This can accept variable length key value pair as arguments. Let’s pass different size dictionaries to this function with auto unpacking using **,
details = {
'name' : 'Sam' ,
'phone' : '112' 
}

# Auto unpack dictionary to function arguments with **
updateDetails(**details)

Output :
Student Name :  Sam
Student phone :  112

Another example,
details = {
'name' : 'Sam' ,
'section' : 'A' ,
'address' : 'London' ,
'phone' : '112' 
}

# Auto unpack dictionary to function arguments with **
updateDetails(**details)

Output:
Student Name :  Sam
Student phone :  112
Student address :  London

Complete example is as follows,
def updateStudentDetail(name, phone, address):
    print("**********************")
    print("Student Name : ", name)
    print("Student phone : ", phone)
    print("Student address : ", address)

def calculateAverage(*args):
    ''' Function that accept variable length arguments '''
    num = len(args)
    if num == 0:
        return 0;
    sumOfNumbers = 0
    for elem in args:
        sumOfNumbers += elem
    return sumOfNumbers /  num  
      
def updateDetails(**kwargs):
    ''' Function that accept variable length key value pairs '''
    print("**********************")
    if 'name' in kwargs :
        print("Student Name : ", kwargs['name'])
    if 'phone' in kwargs :
        print("Student phone : ", kwargs['phone'])
    if 'address' in kwargs :
        print("Student address : ", kwargs['address'])        

        
    
                
if __name__ == '__main__':
    
    updateStudentDetail("Riti", "3343" , "Delhi")

    print("****** Unpack a List to Function Arguments ******")
    
    details = ["Riti", "3343" , "Delhi"]
    
    updateStudentDetail(details[0], details[1] , details[1])
    
    # Auto unpack elements in list to function arguments with *
    updateStudentDetail(*details)
    
    print("****** Unpack a tuple to Function Arguments ******")
    
    details = ("Riti", "3343" , "Delhi")
    
    # Auto unpack elements in tuple to function arguments with *
    updateStudentDetail(*details)
    
    print("****** Unpack Lists of different size to Function Arguments ******")
    
    list1 = [1,2,3,4,5,6,7,8]
    list2 = [1,2,3,4,5]
    list3 = [1,2,3]
    
    avg = calculateAverage( *list1)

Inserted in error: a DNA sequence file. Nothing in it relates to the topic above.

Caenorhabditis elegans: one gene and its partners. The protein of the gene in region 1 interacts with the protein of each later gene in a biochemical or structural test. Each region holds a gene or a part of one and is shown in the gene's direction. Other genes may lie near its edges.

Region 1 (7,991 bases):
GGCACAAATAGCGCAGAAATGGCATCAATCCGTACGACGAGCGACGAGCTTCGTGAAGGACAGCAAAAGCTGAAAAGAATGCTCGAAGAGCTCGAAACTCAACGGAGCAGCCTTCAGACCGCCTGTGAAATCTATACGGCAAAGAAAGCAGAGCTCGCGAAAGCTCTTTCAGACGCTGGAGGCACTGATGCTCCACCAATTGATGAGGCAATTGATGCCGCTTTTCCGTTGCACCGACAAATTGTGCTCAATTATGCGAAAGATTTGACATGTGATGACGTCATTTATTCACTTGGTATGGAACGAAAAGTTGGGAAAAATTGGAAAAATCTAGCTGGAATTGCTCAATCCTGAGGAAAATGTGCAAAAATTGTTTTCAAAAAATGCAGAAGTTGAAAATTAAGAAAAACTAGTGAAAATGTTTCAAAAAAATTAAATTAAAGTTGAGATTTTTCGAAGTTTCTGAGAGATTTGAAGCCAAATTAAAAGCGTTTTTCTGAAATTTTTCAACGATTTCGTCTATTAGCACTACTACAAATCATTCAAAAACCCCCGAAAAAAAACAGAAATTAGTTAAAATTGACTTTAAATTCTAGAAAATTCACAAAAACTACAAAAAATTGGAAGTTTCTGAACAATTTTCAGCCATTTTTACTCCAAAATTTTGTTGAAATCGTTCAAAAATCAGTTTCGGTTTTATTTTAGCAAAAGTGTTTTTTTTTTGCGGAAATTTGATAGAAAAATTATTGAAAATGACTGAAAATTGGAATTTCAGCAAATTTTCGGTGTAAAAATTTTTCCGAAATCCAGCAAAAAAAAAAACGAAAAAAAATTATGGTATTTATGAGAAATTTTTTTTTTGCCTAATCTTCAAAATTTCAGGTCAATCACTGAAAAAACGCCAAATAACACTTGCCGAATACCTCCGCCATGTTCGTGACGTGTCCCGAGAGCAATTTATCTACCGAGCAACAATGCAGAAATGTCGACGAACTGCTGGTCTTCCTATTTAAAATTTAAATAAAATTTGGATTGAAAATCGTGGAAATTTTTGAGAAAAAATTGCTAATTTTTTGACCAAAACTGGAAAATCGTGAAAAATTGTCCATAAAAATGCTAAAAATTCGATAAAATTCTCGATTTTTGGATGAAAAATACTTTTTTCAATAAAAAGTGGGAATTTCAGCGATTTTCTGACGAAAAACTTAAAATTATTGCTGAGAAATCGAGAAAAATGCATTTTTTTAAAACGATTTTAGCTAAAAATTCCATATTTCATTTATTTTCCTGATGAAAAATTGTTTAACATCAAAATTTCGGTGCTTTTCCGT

print("Average = " , avg)
    
    avg = calculateAverage(*list2)
    print("Average = " , avg)
    
    avg = calculateAverage(*list3)
    print("Average = " , avg)

    print("****** Unpack a dictionary to Function Arguments ******")
    
    details = {
        'name' : 'Sam' ,
        'phone' : '112' ,
        'address' : 'London' 
        }
    
    # Auto unpack dictionary to function arguments with **
    updateStudentDetail(**details)

    print("****** Unpack a different size dictionaries to Function Arguments ******")
    
    details = {
    'name' : 'Sam' ,
    'phone' : '112' 
    }
    # Auto unpack dictionary to function arguments with **
    updateDetails(**details)
    
    details = {
    'name' : 'Sam' ,
    'section' : 'A' ,
    'address' : 'London' ,
    'phone' : '112' 
    }
    
    # Auto unpack dictionary to function arguments with **
    updateDetails(**details)
    
 

Output:
**********************
Student Name :  Riti
Student phone :  3343
Student address :  Delhi
****** Unpack a List to Function Arguments ******
**********************
Student Name :  Riti
Student phone :  3343
Student address :  3343
**********************
Student Name :  Riti
Student phone :  3343
Student address :  Delhi
****** Unpack a tuple to Function Arguments ******
**********************
Student Name :  Riti
Student phone :  3343
Student address :  Delhi
****** Unpack Lists of different size to Function Arguments ******
Average =  4.5
Average =  3.0
Average =  2.0
****** Unpack a dictionary to Function Arguments ******
**********************
Student Name :  Sam
Student phone :  112
Student address :  London
****** Unpack a different size dictionaries to Function Arguments ******
**********************
Student Name :  Sam
Student phone :  112
**********************
Student Name :  Sam
Student phone :  112
Student address :  London